[Work was] the first way that Adam worshipped God: by working and keeping all that God had created (see Genesis 2:15).
— James Slater

Contrary to what we might often think on a Monday morning or the beginning of a long shift on a Friday night, work is not a result of the Fall. It is not a punishment on us, for our sin. In fact, in the introduction to Faith at Work, a new book from Revelation Church, London, James Slater points out that work was “the first way that Adam worshipped God: by working and keeping all that God had created (see Genesis 2:15).”

That said, though, work was affected by the Fall. It became harder, more painful and less rewarding. As people began to work with and for one another, our sinful natures meant that employers often had corrupt and unjust practices, and many employees would cheat their bosses, undermine their co-workers, and go home exhausted and un-satisfied. For many people, work is not exactly the life-giving service of worship that God intended.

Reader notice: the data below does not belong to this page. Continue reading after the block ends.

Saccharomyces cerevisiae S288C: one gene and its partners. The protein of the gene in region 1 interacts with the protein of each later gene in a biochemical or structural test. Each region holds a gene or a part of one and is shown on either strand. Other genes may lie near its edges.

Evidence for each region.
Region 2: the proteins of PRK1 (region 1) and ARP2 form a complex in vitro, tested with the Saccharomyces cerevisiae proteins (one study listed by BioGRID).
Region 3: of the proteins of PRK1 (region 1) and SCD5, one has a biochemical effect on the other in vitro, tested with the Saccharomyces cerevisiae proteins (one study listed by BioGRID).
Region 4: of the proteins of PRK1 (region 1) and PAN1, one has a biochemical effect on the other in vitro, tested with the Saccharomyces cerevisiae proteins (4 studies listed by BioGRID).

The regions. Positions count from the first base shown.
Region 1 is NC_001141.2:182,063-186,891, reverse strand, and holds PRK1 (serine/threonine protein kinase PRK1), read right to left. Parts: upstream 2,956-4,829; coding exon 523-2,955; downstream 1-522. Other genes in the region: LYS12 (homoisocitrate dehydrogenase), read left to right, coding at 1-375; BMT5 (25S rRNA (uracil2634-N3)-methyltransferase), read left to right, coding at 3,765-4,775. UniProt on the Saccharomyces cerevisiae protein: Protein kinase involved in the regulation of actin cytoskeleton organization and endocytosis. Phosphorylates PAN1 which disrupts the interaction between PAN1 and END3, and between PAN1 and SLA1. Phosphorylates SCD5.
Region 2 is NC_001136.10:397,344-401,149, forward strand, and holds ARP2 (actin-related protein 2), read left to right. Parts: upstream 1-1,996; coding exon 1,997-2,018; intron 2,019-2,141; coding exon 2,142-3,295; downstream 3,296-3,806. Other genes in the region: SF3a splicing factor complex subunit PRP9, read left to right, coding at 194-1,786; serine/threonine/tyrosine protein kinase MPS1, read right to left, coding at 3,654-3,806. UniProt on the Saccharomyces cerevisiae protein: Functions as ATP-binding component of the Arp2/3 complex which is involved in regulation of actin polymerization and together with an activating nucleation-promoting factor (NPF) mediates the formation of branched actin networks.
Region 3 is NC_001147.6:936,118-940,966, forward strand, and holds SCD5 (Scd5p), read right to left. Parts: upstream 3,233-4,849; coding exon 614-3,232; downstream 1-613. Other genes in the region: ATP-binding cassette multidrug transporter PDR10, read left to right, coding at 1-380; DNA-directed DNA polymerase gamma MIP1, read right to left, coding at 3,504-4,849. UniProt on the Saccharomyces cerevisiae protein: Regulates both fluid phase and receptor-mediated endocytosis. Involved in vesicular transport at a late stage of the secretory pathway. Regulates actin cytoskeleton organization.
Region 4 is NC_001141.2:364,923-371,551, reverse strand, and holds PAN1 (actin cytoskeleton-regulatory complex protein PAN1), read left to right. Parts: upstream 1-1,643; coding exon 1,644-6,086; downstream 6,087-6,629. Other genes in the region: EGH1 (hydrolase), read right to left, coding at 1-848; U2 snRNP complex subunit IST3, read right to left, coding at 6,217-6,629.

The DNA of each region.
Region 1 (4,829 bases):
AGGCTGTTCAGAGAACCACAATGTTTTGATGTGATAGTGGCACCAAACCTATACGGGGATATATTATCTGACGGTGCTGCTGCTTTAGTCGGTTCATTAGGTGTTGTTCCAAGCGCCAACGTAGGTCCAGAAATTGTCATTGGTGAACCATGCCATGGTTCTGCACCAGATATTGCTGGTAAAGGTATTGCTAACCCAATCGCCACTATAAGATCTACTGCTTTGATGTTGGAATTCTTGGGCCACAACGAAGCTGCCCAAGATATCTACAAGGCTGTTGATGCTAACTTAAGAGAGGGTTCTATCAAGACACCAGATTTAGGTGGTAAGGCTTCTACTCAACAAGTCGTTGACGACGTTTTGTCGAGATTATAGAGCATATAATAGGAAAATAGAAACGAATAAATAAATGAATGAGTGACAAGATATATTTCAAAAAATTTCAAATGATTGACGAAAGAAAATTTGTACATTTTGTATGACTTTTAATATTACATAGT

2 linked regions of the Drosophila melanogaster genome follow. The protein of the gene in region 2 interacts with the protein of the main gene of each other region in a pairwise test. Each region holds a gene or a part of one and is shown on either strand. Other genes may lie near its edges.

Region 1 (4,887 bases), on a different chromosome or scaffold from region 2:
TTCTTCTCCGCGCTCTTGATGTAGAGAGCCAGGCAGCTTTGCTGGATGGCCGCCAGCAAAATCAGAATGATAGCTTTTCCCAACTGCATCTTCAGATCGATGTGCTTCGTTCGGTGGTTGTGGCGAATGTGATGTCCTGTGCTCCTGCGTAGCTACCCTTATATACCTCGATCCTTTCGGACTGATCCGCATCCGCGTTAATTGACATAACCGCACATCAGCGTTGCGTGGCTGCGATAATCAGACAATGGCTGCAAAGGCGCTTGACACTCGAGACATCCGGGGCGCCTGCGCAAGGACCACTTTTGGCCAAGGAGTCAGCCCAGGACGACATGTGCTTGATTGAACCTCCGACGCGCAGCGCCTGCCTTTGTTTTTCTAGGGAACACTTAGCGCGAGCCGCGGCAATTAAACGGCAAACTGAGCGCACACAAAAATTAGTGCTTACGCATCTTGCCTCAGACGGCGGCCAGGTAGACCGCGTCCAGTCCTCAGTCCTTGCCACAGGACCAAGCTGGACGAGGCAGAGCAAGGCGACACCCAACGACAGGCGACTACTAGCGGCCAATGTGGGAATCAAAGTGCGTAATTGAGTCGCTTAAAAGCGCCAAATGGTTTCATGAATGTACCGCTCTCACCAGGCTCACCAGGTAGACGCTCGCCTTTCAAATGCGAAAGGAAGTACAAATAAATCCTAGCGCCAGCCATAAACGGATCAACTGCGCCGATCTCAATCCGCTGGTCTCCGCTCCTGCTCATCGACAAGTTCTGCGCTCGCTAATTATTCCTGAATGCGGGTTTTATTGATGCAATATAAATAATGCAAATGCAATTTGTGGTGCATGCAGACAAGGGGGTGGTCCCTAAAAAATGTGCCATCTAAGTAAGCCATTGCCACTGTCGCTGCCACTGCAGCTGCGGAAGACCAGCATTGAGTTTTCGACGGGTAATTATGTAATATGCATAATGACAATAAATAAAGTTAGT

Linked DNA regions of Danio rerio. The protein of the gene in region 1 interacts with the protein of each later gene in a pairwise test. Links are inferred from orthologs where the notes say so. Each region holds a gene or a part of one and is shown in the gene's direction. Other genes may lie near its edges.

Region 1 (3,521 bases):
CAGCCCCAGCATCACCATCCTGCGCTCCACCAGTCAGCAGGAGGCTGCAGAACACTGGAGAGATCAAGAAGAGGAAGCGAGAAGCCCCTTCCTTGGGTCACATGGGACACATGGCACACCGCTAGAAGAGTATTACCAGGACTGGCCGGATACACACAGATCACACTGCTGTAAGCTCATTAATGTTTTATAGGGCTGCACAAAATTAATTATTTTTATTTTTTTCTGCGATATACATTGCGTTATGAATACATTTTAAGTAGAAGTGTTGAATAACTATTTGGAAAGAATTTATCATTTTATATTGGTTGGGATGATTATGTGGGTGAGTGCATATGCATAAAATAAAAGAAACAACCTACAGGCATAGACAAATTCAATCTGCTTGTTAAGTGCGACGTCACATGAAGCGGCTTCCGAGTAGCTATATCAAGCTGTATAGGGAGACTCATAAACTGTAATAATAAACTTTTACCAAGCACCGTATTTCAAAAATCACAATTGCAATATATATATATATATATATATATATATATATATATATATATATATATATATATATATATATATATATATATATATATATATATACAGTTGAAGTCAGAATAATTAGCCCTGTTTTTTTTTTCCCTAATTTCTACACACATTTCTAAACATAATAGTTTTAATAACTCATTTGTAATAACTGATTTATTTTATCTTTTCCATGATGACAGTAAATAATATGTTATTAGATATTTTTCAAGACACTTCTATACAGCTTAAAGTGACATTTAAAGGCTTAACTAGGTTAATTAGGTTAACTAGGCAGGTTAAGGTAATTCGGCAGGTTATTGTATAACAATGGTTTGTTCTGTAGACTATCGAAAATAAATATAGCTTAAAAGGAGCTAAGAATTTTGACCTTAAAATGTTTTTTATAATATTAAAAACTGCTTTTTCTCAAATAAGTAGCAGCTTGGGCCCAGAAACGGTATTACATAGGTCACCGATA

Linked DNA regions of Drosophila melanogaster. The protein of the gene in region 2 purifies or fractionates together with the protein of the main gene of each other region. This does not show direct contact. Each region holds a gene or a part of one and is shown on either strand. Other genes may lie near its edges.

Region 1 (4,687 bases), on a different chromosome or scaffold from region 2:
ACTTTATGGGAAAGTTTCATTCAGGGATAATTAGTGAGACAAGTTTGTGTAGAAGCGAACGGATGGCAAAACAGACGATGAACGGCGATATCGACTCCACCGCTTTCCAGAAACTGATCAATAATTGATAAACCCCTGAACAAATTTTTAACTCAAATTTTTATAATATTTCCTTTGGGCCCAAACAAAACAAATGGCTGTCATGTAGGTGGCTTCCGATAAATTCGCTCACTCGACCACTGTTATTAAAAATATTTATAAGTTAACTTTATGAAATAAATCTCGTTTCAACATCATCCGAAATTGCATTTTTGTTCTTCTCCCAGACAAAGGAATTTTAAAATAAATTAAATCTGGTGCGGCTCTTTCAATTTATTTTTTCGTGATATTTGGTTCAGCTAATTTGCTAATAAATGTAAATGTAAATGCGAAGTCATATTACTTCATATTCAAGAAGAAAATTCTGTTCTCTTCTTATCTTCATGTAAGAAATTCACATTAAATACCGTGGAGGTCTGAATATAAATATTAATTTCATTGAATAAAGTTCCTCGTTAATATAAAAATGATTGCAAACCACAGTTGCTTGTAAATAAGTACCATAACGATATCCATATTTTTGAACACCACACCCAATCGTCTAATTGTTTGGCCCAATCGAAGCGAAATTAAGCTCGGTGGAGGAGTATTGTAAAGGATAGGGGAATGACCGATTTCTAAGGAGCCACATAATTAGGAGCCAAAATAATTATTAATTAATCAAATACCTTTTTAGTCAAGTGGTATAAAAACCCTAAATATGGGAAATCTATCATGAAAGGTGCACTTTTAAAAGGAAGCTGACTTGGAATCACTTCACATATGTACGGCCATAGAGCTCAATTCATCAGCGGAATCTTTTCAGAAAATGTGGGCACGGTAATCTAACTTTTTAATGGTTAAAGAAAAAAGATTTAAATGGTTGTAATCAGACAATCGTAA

As Christians we have the mandate, the opportunity and the power to change that.

Revelation Church have spent a lot of time looking thinking through, discussing and teaching into what this might look like - what it might like to be a church for the broken world of work.

Faith at Work is one of the results. The book, published this summer and available now on Amazon and through all good bookshops, shares the workplace testimonies of 24 church members from doctors to TV producers, barbers to chartered surveyors, and everything in between. They cover just about every aspect of working life, from relationships with colleagues to fear of failure, from trusting God when things don’t go to plan, to reflecting him through your work, and even to beating idleness.

Being a church for a broken world isn’t just about serving the poor, it is about bringing the ‘shalom’ - the peace and wholeness of God - into our world wherever it is missing. If it is missing in your workplace and you’d like some tips and encouragement for how to help restore it, this book would be a great place to start.